I’ve ordered the Dormeuse. As a side sleeper, I need softness. I tried it out at the company’s barebones storefront in Berkeley, and felt so comfortable. Apparently they don’t need to do much marketing in-store; people show up already sold. BTW, back sleepers will prefer the Beausommet.

If I might ask, do you face sleep issues? And if so, have you found solutions?

 

No consideration has been received for this post, nor will any links generate commissions unless there are elves in the Internet about which I do not know.

Retiring To Your Self, Or, Saturday Morning at 10:12am


 

Retirement

This week, Materfamilias blogged about reaching the decision to retire.  I use the term “reaching” advisedly, because these big life decisions often sneak up on us, like the proverbial bend in a mountain road. One minute you’re trudging along, eye on uneven terrain, the next, vistas.

It’s been a little over a year now since salaried employment and I parted ways. I am not actively looking for a job, and therefore call myself, “retired.” It’s an interesting time.

As context, both my career and my retirement have followed a slightly irregular path. As I’ve said before, I wound up a software executive – on a whim. Ha! I bet that’s a sentence nobody expects to read on a Saturday morning.

And, as may be true for many of my generation, I spent the early years out of college bumping through various Travel The World And Explore Your Soul situations. Even after I got my MBA, and therefore acquired a veneer of A Known Quantity and therefore got hired a lot, once I had kids I career flickered more, if you will. Stayed at home, consulted. Worked part-time, went back to work. Zoomed to vice president level, stepped out for a couple of years. Stepped right back onto the racetrack. Then off.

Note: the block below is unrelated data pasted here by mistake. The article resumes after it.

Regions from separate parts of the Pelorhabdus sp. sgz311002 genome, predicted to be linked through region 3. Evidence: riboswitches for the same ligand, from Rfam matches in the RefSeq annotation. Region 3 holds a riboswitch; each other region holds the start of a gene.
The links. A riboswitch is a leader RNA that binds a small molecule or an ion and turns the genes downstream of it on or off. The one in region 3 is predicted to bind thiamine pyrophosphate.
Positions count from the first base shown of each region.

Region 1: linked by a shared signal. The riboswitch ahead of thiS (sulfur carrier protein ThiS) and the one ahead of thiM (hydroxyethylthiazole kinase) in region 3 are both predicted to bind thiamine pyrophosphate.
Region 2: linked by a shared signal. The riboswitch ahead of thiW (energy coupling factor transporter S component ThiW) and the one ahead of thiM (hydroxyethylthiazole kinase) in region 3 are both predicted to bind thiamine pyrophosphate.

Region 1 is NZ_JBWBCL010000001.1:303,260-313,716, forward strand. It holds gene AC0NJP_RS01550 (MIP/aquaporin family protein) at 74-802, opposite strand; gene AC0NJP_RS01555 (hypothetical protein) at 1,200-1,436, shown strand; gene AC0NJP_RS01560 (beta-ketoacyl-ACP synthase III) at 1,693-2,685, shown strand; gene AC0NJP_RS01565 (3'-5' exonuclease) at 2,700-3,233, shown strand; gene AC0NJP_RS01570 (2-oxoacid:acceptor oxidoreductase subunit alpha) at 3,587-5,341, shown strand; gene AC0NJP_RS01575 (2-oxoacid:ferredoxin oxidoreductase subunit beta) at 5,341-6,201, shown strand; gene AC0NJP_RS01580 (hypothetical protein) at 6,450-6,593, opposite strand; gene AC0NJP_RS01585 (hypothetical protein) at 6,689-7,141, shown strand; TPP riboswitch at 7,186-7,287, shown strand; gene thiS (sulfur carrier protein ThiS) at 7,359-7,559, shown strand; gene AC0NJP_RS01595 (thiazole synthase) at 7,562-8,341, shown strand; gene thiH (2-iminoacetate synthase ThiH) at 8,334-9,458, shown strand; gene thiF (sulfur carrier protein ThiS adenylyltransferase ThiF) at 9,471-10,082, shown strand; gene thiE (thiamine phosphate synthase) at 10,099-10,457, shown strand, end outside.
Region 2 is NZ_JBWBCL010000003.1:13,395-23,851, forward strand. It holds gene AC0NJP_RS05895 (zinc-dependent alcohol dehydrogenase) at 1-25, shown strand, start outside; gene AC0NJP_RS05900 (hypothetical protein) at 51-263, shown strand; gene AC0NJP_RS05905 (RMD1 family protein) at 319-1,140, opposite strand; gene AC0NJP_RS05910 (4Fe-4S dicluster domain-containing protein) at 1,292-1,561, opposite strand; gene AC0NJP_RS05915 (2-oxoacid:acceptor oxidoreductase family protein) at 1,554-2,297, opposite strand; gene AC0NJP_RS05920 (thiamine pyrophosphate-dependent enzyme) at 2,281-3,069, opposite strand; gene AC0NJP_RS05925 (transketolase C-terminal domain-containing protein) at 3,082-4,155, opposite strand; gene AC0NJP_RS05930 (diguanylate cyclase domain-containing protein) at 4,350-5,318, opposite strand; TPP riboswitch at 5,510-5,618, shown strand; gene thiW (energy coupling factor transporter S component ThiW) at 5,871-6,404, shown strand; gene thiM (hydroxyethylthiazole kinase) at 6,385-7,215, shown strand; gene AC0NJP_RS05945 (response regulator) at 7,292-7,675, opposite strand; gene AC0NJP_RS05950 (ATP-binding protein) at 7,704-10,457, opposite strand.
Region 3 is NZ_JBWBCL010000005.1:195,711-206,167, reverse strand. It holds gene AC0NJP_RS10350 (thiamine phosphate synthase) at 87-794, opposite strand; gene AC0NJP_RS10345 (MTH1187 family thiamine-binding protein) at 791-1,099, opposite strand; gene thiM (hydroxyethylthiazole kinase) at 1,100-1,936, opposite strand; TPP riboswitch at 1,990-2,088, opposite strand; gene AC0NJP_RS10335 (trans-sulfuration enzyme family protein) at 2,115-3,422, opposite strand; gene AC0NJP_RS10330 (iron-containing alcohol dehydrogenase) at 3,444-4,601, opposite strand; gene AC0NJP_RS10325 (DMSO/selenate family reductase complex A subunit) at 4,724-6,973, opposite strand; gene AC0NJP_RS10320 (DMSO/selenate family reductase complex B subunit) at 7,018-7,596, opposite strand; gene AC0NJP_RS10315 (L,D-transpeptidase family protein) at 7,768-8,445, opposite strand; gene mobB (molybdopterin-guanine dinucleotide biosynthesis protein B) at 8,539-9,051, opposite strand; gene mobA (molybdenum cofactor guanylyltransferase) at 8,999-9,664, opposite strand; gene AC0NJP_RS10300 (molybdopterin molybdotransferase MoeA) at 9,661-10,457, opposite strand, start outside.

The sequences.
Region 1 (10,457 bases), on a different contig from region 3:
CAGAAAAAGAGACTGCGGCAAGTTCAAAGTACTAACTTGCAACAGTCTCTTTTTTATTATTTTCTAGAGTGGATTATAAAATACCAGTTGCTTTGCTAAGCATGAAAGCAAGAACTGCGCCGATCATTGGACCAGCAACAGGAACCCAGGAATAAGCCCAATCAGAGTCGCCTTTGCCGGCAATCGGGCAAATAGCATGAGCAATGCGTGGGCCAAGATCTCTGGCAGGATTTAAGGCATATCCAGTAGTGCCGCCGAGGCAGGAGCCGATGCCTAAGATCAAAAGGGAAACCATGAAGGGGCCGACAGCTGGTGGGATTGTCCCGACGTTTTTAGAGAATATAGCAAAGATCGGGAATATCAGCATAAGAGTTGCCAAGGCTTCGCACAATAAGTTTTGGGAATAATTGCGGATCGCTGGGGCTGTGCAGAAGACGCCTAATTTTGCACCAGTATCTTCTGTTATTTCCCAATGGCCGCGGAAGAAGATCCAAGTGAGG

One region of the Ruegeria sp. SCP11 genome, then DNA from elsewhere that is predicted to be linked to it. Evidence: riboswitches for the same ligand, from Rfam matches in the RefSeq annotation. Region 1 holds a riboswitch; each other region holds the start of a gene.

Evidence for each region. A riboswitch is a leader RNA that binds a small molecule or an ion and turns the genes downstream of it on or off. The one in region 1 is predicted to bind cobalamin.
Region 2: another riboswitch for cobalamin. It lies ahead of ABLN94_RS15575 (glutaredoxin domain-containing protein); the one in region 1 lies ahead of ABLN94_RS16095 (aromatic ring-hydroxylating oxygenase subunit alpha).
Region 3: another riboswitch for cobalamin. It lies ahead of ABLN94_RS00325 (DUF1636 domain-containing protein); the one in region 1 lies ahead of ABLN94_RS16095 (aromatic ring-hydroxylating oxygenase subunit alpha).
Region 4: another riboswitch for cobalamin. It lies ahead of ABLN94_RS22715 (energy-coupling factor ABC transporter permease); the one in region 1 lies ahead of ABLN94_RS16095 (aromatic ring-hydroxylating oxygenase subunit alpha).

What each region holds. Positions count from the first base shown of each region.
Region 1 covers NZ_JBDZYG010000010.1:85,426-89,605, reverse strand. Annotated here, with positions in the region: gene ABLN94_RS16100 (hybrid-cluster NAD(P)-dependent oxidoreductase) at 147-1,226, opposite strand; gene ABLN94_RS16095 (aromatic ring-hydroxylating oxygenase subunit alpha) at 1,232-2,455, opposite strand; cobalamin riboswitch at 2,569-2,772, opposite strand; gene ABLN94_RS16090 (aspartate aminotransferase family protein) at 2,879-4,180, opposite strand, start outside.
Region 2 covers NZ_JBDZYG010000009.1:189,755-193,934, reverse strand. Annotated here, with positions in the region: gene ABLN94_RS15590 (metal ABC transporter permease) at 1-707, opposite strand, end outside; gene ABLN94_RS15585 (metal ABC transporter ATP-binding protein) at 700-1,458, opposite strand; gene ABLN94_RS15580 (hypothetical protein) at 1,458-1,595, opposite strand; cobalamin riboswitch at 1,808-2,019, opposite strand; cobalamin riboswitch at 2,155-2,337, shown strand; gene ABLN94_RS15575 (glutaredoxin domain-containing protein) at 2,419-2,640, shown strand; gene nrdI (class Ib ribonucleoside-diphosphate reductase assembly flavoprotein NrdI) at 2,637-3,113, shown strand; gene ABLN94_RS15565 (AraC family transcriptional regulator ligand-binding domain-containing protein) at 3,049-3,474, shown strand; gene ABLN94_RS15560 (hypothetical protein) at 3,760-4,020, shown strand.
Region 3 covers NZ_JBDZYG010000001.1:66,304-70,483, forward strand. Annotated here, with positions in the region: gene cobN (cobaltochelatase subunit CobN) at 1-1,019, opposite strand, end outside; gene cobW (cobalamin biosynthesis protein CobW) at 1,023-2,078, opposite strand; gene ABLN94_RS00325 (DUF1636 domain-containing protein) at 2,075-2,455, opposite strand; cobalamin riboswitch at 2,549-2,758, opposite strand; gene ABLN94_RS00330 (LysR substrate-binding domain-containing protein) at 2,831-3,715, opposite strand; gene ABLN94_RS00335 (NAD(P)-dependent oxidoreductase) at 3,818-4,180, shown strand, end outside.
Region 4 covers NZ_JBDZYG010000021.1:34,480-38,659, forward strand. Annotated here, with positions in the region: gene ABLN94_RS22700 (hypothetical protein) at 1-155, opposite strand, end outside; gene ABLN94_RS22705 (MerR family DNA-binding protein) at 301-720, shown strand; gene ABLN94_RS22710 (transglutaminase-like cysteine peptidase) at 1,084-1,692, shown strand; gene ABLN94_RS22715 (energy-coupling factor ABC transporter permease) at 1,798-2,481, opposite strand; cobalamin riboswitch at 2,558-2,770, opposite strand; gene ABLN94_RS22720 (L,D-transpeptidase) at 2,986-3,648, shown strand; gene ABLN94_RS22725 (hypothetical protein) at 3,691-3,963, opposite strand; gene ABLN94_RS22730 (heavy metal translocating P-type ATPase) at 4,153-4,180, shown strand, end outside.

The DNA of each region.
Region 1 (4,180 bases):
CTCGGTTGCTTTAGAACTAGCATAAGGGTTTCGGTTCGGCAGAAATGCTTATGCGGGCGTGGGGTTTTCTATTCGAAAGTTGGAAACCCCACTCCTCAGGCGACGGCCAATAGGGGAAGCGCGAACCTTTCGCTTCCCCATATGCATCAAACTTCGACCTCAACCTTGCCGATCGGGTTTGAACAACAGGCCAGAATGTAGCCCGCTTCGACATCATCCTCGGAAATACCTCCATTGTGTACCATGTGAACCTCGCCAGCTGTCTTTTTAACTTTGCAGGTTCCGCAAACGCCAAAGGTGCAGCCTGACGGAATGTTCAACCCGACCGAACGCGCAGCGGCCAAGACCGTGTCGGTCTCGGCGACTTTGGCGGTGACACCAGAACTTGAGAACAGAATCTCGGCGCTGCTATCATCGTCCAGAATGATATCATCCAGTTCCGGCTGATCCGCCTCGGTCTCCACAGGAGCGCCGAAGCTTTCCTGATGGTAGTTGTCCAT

To here.

Retirement, for me, and I imagine for many these days, has little in common with the  5/days week on a train to the city, times 44 years, testimoniral dinner with gold watch, done, cue golf, that 1960s literature loved to ridicule.

Instead, this.

In early months, you miss your work. I wrote about that for the mostly younger women at Corporette, here. Then, you start to focus on those things you didn’t have time for while you worked. I also wrote about that on Corporette, here. The best part of getting older is sharing what you’ve learned, right?

It has taken me some time to pick up non-work activities, tasks and goals without attributing them the same urgency and anxiety as paid work. But it’s happened, I think. And once that To Do list calms down, something else happens too.

It turns out that anyone who is not retired is too busy. Way too busy. Over-worked, overwhelmed, under-resourced. At least everyone I know. So you, the retiree, become the spare resource. And the world senses your availability, and starts to pull. Almost like someone installed a beloved but incessant vacuum hose somewhere in your front yard.

This is the moment when you really choose your retirement. When you handed in your badge you only stopped paid work. What proportion of your capability do you exercise on yourself, now, what on the asking world?